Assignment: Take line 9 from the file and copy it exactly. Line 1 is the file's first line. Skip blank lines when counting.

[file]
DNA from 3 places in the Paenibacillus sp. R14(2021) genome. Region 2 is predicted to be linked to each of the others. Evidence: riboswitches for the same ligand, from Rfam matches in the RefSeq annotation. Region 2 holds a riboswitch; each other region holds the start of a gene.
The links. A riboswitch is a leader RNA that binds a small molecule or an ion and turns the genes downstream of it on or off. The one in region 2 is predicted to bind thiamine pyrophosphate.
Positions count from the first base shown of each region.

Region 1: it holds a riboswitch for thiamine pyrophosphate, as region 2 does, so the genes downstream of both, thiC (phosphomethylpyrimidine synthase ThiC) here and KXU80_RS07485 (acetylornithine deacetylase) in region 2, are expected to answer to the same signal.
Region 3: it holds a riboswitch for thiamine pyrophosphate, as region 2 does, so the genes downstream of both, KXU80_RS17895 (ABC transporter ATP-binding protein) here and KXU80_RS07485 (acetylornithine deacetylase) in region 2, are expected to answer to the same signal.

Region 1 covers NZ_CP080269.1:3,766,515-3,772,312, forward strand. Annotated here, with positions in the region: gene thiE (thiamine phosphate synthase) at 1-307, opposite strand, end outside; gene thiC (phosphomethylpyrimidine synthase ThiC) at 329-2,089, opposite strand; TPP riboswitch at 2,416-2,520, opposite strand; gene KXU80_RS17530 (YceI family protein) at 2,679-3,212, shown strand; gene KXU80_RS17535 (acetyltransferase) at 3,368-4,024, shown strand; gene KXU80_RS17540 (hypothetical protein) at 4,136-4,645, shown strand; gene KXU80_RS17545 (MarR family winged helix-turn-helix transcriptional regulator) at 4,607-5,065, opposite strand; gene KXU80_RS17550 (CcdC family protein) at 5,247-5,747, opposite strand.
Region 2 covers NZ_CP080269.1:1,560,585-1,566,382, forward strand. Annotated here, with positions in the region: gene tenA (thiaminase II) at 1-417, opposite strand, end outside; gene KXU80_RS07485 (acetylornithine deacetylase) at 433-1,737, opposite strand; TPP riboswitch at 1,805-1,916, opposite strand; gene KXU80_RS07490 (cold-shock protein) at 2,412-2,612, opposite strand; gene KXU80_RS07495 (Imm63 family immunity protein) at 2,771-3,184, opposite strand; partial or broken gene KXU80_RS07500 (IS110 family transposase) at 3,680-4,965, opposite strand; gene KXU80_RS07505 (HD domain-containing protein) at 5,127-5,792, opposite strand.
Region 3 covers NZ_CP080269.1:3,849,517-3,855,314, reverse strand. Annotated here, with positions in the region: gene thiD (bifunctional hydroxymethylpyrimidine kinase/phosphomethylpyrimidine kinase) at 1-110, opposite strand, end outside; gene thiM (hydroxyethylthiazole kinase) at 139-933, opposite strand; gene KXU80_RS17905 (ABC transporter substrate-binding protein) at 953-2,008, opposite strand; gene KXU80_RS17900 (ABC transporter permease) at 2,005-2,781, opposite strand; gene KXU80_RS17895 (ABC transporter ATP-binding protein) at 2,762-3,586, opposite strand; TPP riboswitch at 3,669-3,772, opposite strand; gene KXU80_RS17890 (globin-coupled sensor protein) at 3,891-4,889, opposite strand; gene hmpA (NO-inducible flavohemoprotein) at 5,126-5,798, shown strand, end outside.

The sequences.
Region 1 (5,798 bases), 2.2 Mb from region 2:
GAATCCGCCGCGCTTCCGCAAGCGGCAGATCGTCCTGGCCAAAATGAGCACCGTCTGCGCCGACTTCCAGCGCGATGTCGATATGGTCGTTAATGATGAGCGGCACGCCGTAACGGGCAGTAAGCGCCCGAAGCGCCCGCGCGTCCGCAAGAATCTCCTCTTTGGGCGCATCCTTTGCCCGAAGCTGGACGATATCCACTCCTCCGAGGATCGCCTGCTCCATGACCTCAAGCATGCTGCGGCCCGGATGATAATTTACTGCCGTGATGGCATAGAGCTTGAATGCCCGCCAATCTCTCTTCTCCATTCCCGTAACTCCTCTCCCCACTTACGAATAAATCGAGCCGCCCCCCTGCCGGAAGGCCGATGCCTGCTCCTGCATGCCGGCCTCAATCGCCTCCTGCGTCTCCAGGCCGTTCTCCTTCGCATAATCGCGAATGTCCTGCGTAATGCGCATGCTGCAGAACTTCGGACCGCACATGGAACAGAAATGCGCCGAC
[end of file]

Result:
The sequences.